• Inclusion of Human-Centered Design
    • Nonprofit-Led Cross-Sector Collaboration (e.g., Public, Private, Nonprofit)
    • Leading to Systems Change
    • Public Policy Component (Where Applicable)
    There will be two virtual information sessions held in late June. For details on those sessions, and to read the full RFI and submit ideas, please visit this website: https://www.cfgb.org/nonprofits/grants/wny-covid-19-community-response-fund-build-back-better-request-for-ideas
    “During the COVID-19 pandemic, profound inequities and challenges have been compounded and systems have been stretched beyond capacity in providing services to vulnerable populations in Western New York. We are looking for innovative, collaborative ideas from and for the nonprofit sector on how we can work together in new ways to meet the needs of this region moving forward, ” said Clotilde Perez-Bode Dedecker, President/CEO, Community Foundation for Greater Buffalo
    “People often want to look to funders for the answers during a crisis, but we are seldom the ones on the ground working in the community. The best ideas and solutions for how this region can begin to retool and rebound need to come directly from the nonprofits and organizations that are seeing firsthand the greatest needs and opportunity to make an impact,” said David O. Egner, President & CEO, Ralph C. Wilson, Jr. Foundation, a contributor to the Fund. “The Build Back Better RFI is a simple process to just get these ideas down in writing, so we can respond and apply the resources needed to explore their potential.”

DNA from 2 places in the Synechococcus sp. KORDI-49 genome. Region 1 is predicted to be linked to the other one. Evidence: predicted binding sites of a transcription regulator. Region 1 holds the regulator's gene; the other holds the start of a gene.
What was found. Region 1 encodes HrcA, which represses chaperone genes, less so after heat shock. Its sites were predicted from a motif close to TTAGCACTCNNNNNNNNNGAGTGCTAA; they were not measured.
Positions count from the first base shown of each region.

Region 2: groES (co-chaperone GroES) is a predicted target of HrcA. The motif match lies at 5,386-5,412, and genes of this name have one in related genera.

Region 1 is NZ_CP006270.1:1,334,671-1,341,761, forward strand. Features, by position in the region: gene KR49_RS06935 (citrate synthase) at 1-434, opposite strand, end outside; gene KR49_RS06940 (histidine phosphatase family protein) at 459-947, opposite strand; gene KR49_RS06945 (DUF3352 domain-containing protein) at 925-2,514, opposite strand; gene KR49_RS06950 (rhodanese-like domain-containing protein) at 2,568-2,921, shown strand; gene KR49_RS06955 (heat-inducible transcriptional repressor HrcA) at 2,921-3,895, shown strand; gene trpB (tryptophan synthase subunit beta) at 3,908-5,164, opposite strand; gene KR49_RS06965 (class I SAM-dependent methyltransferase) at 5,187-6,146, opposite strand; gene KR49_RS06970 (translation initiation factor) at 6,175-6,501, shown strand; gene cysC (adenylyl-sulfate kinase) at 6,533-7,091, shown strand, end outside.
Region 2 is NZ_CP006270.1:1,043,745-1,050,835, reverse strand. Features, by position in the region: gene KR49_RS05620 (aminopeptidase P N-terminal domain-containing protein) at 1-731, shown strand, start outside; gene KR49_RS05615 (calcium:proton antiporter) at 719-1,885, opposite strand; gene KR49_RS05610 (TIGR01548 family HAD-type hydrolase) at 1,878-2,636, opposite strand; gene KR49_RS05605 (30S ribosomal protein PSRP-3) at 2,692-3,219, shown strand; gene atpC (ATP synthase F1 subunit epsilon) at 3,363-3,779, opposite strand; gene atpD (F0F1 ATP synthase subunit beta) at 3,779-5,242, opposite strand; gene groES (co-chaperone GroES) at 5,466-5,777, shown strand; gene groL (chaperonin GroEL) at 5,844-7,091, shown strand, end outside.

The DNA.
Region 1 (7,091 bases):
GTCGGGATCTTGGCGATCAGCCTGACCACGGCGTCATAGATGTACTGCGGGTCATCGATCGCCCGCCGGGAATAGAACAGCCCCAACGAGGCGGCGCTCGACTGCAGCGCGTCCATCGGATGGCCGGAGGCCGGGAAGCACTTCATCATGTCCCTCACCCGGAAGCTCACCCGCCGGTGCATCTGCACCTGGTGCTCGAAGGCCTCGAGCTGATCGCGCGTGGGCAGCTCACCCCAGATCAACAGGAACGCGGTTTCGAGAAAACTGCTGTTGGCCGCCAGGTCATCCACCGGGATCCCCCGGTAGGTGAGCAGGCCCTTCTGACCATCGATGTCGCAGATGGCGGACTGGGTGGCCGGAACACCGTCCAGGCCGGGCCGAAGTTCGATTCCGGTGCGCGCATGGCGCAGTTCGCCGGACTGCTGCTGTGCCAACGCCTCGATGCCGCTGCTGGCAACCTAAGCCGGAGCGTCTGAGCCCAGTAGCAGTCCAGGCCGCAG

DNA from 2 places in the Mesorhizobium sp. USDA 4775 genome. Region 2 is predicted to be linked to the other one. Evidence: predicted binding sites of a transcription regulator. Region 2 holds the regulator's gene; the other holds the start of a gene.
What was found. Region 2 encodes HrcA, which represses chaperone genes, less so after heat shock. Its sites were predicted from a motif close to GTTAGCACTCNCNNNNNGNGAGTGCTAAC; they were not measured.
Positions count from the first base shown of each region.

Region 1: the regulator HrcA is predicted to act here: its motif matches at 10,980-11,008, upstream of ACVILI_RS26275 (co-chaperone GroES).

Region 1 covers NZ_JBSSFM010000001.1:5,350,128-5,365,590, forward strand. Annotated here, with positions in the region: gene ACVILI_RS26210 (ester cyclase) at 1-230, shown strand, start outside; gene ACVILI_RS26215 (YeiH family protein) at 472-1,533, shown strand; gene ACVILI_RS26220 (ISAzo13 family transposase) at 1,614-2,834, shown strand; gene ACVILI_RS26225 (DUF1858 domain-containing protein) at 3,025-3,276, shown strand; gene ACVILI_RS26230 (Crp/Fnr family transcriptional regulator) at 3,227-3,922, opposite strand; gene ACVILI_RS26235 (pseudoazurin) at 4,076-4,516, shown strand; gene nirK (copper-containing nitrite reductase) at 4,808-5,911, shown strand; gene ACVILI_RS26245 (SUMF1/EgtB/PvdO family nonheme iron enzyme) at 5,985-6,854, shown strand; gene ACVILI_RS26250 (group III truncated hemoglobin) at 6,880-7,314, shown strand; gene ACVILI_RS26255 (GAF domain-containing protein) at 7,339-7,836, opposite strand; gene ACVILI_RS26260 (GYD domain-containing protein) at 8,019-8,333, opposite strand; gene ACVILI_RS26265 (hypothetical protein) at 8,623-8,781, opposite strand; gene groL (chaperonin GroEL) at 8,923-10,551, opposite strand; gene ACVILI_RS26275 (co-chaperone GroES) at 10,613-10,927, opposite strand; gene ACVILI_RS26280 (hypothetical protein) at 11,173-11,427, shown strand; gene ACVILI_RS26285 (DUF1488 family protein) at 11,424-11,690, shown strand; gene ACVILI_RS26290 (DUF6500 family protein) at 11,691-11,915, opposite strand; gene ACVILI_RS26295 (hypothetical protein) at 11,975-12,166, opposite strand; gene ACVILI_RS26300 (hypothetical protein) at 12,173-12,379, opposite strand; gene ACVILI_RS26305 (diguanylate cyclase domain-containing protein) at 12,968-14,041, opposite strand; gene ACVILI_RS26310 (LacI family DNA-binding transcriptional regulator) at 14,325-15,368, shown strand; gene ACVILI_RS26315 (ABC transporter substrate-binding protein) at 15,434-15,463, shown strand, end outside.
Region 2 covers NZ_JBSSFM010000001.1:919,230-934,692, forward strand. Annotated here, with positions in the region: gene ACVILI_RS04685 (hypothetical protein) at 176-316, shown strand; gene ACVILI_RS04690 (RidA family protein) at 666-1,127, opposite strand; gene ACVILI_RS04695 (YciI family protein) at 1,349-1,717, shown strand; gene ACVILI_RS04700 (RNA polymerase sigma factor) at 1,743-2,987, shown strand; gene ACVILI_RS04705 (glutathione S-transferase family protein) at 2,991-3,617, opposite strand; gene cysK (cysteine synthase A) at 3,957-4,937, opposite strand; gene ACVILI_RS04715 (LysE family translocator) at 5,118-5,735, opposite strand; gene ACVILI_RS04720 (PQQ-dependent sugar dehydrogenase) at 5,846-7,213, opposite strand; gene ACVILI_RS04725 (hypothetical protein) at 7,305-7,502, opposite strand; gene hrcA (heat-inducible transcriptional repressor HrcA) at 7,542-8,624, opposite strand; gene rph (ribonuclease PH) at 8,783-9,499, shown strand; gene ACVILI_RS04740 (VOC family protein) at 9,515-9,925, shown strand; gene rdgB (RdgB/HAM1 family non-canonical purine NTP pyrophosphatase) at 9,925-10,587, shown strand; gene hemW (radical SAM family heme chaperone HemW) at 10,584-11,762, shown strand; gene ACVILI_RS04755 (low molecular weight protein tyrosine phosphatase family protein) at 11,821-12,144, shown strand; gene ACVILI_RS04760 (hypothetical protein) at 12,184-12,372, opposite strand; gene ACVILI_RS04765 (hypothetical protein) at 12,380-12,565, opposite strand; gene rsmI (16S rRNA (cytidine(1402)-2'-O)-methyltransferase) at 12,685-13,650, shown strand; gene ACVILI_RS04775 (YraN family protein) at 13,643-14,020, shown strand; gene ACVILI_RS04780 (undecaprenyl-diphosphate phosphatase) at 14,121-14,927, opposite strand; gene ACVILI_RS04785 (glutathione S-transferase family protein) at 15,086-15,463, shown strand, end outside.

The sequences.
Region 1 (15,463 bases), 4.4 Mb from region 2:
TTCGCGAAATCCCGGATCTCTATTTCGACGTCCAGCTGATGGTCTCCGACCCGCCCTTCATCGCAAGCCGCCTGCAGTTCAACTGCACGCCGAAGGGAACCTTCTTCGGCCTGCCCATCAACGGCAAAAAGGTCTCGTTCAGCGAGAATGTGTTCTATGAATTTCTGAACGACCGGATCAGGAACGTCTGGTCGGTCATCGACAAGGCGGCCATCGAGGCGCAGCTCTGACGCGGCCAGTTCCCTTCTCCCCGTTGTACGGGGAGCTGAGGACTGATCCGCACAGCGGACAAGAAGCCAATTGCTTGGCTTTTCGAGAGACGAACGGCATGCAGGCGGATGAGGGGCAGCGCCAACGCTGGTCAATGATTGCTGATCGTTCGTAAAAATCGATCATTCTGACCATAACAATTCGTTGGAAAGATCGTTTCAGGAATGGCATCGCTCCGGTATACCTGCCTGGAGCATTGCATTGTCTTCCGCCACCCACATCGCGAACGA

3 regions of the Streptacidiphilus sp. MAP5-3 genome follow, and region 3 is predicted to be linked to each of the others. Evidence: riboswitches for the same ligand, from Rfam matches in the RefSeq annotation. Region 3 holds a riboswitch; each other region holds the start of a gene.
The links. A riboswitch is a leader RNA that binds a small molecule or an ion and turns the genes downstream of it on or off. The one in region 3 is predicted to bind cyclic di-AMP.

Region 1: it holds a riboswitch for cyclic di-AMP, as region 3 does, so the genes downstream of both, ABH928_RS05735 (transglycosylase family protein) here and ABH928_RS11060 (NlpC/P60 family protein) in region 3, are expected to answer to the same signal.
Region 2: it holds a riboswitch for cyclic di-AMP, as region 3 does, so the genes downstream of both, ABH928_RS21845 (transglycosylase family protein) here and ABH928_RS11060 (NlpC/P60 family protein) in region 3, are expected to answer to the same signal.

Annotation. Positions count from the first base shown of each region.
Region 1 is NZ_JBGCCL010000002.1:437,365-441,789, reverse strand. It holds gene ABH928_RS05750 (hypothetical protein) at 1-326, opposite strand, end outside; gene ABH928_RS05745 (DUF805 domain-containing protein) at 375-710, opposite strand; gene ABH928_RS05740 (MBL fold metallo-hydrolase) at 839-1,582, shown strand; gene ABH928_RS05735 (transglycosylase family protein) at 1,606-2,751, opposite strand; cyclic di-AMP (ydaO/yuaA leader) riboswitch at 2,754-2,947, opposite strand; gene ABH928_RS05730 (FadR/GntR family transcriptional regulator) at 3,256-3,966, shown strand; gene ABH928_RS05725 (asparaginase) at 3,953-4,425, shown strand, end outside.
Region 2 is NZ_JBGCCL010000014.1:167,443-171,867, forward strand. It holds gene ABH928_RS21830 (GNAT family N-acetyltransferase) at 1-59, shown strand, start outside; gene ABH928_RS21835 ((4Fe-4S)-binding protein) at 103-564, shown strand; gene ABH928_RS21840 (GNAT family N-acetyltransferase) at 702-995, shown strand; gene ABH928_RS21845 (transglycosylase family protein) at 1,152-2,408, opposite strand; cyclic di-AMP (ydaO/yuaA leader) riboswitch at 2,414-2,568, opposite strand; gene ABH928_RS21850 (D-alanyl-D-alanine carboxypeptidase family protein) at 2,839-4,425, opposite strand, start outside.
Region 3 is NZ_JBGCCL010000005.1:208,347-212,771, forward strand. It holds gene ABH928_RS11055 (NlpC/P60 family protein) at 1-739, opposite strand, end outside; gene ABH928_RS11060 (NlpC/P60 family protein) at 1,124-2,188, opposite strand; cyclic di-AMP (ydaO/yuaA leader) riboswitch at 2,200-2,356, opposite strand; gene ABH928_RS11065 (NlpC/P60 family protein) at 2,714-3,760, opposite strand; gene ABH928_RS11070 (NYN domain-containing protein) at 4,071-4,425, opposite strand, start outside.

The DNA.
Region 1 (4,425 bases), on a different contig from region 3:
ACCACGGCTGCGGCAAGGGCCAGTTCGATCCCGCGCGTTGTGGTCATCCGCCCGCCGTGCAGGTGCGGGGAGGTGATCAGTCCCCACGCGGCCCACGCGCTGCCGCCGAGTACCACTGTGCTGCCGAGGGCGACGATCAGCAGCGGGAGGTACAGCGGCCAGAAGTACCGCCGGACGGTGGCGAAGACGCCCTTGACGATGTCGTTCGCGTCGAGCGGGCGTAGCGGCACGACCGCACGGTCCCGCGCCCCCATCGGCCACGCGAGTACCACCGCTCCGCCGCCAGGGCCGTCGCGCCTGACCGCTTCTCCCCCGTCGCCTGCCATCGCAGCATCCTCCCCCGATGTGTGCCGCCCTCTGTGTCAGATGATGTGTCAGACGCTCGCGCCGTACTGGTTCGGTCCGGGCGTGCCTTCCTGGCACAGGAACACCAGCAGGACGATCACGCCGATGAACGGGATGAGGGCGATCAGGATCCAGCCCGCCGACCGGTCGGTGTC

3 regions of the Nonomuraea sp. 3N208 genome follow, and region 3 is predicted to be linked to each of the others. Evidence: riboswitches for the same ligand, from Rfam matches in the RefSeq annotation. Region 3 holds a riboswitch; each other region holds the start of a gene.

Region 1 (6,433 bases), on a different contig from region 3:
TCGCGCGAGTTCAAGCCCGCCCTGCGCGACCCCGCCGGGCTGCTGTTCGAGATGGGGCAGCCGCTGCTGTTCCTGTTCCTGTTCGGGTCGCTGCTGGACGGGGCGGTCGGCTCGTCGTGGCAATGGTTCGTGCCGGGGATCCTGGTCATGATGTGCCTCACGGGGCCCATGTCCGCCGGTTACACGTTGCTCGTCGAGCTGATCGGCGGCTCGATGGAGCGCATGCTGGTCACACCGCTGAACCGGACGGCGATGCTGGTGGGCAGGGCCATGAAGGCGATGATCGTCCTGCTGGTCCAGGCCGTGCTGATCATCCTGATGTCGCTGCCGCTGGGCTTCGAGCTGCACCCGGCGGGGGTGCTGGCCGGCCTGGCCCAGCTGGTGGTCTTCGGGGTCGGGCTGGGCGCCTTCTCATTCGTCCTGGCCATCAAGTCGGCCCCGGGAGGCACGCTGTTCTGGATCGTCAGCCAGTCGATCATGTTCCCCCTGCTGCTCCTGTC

“Using critical funds for new recovery ideas while there is still great immediate need in our community may be difficult to accept, but we believe it is the only way to set the stage for real and lasting change,” said Paul T. Hogan, Executive Vice President of the Oishei Foundation. “Putting things back together better can only happen properly while they are still apart, and this is a rare opportunity to innovate and create change.”
    The WNY COVID-19 Community Response Fund was launched on March 24, 2020, and to date has raised nearly $8 Million dollars from 60 local foundations and private sector companies, more than 40 community leaders and approximately 1,900 individuals. To see a full list of contributors, or to join the effort, please visit www.WNYResponds.org
    The Fund has now awarded over $6.9 Million to more than 300 nonprofits through three rounds of grant funding and a microgrants program. Additional dollars raised will support the Build Back Better effort, including moving some of the ideas submitted in this process forward. The Fund has been coordinated by the Community Foundation for Greater Buffalo, Health Foundation for Western & Central New York, The John R. Oishei Foundation and the United Way of Buffalo & Erie County.